Lacey was one of the first cities in Washington State to earn the Tree City designation. Since initially receiving the honor in the early 1990s, the community has invested more than $3 million on tree planting and care, and distributed nearly 26,000 free tree seedlings to residents. The city also maintains more than 1,200 acres of parkland and open space — comprising one of the largest municipal park systems on South Puget Sound — much of it permanently preserving natural forested areas.
For more information, please contact Stephen Kirkman, Lacey Public Affairs, at (360) 456-7788 or firstname.lastname@example.org.
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Submitted by South Sound Composite Squadron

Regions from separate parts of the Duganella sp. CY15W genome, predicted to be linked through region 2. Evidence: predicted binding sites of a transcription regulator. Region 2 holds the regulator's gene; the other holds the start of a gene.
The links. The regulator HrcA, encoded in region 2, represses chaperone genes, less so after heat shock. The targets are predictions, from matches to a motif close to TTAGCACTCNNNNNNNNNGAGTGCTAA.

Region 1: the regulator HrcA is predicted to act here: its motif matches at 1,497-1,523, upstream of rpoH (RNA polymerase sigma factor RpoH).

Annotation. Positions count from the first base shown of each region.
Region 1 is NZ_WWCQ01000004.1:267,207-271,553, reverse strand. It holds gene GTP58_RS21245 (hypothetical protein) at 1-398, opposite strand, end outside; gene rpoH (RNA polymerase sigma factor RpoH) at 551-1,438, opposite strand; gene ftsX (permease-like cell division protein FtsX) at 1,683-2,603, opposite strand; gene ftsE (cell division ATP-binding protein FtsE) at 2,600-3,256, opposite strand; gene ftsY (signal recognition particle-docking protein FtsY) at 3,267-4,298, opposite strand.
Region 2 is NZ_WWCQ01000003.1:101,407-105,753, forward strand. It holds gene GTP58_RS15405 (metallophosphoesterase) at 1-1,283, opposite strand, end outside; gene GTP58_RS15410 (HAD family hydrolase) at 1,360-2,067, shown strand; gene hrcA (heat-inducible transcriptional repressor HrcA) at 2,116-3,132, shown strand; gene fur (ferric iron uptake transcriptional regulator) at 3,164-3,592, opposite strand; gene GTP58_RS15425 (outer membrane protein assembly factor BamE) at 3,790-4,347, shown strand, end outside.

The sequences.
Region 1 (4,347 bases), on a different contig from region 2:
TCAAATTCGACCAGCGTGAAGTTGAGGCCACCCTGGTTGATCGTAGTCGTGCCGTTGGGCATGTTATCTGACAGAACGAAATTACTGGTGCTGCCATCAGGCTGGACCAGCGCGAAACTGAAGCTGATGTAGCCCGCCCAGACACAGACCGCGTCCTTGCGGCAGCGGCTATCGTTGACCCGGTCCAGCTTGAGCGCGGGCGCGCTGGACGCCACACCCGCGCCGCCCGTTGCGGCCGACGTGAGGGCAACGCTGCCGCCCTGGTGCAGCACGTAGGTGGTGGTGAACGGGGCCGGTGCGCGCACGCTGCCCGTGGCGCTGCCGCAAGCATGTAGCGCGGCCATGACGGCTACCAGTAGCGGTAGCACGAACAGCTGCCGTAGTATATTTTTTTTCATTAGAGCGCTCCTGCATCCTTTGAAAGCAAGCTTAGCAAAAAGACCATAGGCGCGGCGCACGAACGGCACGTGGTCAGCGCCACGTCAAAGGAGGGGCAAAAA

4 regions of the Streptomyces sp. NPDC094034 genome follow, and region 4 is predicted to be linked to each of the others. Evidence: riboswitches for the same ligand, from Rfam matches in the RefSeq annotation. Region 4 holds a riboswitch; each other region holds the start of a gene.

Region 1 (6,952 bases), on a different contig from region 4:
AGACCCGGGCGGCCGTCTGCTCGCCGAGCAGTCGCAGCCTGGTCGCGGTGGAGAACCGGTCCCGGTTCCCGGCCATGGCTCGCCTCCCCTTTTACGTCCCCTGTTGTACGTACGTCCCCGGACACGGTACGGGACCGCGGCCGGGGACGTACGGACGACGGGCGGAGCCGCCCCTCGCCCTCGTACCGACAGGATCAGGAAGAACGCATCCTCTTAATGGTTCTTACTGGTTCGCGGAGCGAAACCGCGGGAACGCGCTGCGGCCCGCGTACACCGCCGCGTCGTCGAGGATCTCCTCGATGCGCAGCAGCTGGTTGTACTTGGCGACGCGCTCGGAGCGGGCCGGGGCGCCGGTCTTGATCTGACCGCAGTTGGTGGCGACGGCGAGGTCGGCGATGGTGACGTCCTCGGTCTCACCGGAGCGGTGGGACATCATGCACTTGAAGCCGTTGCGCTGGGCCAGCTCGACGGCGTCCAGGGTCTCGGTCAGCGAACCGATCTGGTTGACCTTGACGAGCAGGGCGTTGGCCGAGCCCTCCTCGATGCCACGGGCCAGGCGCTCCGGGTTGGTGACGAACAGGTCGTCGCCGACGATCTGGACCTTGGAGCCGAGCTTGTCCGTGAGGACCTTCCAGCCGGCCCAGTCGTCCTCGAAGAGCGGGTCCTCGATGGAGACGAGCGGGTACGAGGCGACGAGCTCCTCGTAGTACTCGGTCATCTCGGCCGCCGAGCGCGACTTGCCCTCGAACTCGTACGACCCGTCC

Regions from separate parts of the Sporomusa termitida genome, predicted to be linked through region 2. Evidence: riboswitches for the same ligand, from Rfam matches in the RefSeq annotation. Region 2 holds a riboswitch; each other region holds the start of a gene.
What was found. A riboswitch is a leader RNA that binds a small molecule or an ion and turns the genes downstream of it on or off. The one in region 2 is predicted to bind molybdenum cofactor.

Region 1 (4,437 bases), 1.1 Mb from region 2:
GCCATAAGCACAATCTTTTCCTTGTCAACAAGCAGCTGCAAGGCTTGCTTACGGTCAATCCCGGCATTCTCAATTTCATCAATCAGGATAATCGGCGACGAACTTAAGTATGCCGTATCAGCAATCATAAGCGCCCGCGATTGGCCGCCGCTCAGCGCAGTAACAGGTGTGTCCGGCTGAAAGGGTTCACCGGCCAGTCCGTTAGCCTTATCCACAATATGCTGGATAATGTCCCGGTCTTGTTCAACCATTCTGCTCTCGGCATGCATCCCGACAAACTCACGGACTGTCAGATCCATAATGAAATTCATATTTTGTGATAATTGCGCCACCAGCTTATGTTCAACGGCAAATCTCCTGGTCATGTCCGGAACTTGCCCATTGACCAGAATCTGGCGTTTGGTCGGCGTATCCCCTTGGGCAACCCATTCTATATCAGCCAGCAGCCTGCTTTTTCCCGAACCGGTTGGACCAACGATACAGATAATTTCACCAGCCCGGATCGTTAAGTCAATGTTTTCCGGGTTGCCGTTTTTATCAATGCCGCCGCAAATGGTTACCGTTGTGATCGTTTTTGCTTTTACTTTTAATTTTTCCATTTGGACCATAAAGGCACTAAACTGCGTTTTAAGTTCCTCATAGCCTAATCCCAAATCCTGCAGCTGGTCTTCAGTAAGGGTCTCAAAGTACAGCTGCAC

Three area cadets experienced the thrill of aviation, during orientation flights with the South Sound Composite Squadron of the Civil Air Patrol. These flights took place from the Olympia Regional Airport on Sunday March 23, 2014. The cadets flew in CAP’s sophisticated Cessna 182.
The hour-long flight in the single-engine Cessna aircraft introduced the cadets to the science that makes flight possible. They learned about navigation, weather, aircraft instruments, flight maneuvers, and more.
The cadets’ day began by helping pre-flight their aircraft. The Cadets assisted their pilot, Major Richard Stack. They taxied their aircraft to the runway, gave it full throttle, took off from Olympia Regional Airport, and then climbed to cruising altitude. While aloft, it was cadets who handled the controls during the non-critical stages of the flight, under the close and careful supervision of a qualified pilot of the Civil Air Patrol who is properly licensed by the Federal Aviation Administration.